Research Group

  • Dr Jose Miro, Principal Investigator
  • Dr Christian Brander, Collaborator
  • Dr Antonio Rimola, Collaborator
  • Dr Angeles Muñoz, Collaborator
  • Dr Todd Allen, Collaborator
  • Dr Susanna Naggie, Collaborator
  • Dr Alberto Sanchez-Fueyo, Collaborator
  • Dr Sandra Silva Arrieta, Research Assistant
  • Dr Christian Manzardo, Research Assistant

Location

  • Hospital clinic – IDIBAPS, Barcelona, Spain

Title

  • Biological Factors Influencing Outcome HCV/HIV Co-Infected Liver Transplant Recipients

Currently, human immunodeficiency virus (HIV) infection can be very well controlled by combined antiretroviral medication and the life-span of virologically suppressed HIV-infected patients is almost similar to the uninfected population. However,
HIV/hepatitis C virus (HCV) co-infected patients can die of liver HCV cirrhosis, and liver transplantation is the only therapeutic alternative. The short-term outcome of liver transplantation in HCV/HIV co-infected patients is similar to the HIV uninfected recipients. However, as HCV reinfection of the implanted liver is universal in liver transplantation and impacts graft survival and liver transplantation outcome, the mid-long term outcome of HCV/HIV co-infected recipients is compromised by a more severe and aggressive HCV recurrence than of HIV-negative recipients. Paradoxically, some HCV/HIV co-infected individuals can clear the HCV infection entirely, though mechanisms that remain unknown. Furthermore, although HIV-infected liver transplant recipients are immune suppressed by their HIV infection, the rate of strong organ rejection is also almost two-fold higher than in the uninfected population. The biological mechanisms (immunological, host genetic and virological) that are influencing these outcomes of liver transplantation in HCV/HIV co-infected recipients remain poorly understood. This proposal is unique because we can access blood and tissue samples from HCV/HIV co-infected liver transplant patients and compare them to an HCV-monoinfected cohort currently under investigation. As a consequence, we will be able to compare for the first time the immunological (allo- and HCV-specific T cell responses), host genetic (HLA and HCV-related polymorphisms) and virological (HCV sequence evolution) parameters in HIV-infected and uninfected HCV-positive liver transplant recipients in order to better understand these outcomes. Thereby, present proposal has the potential to provide novel ways to optimize organ usage and to improve the management of outcomes in liver transplantation in HCV-infected patients.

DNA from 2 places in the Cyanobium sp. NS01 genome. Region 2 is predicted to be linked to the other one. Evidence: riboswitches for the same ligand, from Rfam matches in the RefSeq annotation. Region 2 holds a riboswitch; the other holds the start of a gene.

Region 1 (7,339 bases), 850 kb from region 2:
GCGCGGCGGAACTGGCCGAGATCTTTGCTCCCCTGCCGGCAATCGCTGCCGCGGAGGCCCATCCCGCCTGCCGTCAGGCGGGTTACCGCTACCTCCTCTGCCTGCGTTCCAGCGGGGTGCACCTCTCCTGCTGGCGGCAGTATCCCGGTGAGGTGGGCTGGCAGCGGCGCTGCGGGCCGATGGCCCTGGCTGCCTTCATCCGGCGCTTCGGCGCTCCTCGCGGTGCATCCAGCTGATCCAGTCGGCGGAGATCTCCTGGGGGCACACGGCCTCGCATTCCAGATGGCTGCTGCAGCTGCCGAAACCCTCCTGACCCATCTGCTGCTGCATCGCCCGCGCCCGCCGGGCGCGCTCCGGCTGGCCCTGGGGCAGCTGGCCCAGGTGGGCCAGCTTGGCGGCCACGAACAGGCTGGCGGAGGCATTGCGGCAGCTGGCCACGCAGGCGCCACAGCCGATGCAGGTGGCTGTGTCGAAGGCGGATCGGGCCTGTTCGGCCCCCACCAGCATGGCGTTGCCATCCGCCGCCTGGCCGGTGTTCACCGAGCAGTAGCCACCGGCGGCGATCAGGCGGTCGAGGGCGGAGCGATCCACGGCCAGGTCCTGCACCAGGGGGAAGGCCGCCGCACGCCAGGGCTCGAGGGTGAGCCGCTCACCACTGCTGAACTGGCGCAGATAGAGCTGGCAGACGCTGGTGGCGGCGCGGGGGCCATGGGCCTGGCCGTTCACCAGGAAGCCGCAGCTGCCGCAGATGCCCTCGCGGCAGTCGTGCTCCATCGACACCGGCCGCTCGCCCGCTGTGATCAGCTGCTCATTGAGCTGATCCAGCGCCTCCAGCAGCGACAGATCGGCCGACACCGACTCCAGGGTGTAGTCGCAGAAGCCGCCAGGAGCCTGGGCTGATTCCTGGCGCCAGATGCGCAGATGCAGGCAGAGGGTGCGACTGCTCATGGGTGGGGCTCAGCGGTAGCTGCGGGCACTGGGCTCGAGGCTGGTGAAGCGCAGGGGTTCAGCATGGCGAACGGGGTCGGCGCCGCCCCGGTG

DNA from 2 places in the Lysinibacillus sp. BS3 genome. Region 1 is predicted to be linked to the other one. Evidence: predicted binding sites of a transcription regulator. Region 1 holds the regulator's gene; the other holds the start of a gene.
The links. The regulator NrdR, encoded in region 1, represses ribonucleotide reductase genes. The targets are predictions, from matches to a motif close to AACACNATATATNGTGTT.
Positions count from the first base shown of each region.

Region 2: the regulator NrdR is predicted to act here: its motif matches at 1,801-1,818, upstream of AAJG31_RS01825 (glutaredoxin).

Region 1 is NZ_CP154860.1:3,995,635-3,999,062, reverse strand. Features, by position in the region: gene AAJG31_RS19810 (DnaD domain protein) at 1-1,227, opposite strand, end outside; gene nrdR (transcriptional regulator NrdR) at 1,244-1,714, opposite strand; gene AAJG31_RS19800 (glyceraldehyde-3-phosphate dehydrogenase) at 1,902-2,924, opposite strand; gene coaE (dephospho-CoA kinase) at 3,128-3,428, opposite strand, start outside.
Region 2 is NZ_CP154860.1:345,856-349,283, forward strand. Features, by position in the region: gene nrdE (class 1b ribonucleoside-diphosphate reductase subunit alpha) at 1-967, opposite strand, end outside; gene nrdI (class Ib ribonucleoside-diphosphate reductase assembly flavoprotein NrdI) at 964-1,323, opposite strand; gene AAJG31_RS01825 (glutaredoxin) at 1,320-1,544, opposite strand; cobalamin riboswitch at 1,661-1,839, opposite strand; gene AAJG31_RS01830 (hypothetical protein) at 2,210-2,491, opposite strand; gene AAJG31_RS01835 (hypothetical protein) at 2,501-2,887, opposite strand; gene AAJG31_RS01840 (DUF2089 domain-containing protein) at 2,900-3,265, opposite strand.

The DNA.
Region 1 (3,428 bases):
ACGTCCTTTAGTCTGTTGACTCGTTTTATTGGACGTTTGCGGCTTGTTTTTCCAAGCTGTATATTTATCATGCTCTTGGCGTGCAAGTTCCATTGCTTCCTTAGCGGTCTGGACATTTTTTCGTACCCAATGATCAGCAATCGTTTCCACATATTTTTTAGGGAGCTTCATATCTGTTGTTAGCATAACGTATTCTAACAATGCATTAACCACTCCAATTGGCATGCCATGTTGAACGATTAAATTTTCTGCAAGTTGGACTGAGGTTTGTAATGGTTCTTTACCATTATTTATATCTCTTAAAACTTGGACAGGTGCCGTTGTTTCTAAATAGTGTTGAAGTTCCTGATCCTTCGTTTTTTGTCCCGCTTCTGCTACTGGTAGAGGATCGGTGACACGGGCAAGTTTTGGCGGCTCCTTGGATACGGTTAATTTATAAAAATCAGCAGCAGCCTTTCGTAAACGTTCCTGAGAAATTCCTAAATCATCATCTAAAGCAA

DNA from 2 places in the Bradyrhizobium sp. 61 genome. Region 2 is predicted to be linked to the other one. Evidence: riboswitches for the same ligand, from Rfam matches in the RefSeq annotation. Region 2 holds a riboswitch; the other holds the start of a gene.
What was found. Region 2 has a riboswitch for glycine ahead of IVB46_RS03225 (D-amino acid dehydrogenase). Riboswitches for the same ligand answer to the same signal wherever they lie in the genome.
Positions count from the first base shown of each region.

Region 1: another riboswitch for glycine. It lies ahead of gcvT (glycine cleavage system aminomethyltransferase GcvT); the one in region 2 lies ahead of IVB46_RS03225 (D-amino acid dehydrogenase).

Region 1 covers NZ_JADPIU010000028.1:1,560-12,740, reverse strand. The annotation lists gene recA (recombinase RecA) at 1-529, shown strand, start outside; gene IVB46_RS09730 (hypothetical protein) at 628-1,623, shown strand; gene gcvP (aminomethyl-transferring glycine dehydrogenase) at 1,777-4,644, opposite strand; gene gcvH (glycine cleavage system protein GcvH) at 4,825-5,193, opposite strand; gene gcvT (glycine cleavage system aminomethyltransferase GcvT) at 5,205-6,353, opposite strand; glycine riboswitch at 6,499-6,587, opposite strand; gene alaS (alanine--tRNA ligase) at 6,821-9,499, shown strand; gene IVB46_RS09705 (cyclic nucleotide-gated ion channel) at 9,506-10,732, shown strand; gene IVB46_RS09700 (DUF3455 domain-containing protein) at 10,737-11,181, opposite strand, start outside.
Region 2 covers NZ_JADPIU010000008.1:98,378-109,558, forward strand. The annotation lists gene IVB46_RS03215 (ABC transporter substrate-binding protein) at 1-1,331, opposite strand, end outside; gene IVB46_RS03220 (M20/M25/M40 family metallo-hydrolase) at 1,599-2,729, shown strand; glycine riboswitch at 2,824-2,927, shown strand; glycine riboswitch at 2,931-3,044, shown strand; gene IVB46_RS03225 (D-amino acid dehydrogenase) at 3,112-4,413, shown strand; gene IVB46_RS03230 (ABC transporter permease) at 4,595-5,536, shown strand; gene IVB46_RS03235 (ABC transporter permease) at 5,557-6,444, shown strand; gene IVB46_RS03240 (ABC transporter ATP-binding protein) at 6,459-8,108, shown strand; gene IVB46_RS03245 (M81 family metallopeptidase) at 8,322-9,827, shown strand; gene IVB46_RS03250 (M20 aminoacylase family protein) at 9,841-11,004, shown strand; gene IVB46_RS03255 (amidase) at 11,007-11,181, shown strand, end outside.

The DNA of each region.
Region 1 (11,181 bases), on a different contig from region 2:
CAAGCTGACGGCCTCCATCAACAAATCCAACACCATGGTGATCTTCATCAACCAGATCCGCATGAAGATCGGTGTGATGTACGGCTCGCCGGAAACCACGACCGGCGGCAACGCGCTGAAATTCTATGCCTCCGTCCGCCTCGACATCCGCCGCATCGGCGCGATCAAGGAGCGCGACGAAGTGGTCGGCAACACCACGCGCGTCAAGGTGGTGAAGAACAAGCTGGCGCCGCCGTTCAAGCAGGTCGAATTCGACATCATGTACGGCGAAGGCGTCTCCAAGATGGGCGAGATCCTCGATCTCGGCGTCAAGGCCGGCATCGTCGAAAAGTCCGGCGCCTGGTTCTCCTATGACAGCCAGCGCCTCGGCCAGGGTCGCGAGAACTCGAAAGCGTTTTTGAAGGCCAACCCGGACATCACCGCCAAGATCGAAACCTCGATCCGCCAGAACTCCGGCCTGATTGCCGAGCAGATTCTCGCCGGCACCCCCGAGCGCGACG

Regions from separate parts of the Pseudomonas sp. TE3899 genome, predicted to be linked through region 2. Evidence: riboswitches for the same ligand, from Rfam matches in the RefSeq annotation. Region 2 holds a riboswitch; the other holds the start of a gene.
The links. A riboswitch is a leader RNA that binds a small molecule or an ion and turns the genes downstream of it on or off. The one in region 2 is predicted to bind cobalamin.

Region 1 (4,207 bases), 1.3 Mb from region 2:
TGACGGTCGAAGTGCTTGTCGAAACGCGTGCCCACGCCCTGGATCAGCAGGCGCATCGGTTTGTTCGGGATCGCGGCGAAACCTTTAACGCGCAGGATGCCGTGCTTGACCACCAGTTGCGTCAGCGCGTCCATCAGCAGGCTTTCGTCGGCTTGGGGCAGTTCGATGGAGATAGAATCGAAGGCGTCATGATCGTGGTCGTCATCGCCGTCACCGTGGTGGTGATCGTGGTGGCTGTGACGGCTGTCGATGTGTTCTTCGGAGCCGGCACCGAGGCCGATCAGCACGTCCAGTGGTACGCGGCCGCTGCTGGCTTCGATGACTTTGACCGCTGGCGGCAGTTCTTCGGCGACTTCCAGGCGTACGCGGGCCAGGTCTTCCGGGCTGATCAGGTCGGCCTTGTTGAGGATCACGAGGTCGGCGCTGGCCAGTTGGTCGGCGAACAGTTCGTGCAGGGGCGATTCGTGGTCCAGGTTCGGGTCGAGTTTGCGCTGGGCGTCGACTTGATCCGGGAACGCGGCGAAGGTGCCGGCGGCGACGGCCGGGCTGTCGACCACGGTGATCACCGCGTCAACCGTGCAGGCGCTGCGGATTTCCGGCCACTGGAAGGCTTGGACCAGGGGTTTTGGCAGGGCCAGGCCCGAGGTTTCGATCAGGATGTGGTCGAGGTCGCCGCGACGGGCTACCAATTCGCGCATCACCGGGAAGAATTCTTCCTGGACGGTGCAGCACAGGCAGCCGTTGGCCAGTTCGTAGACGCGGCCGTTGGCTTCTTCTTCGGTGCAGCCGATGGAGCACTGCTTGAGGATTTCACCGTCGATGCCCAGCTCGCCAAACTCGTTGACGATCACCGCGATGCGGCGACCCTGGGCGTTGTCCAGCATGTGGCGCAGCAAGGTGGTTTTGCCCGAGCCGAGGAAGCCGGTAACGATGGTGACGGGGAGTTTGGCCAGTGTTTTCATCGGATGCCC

Final Report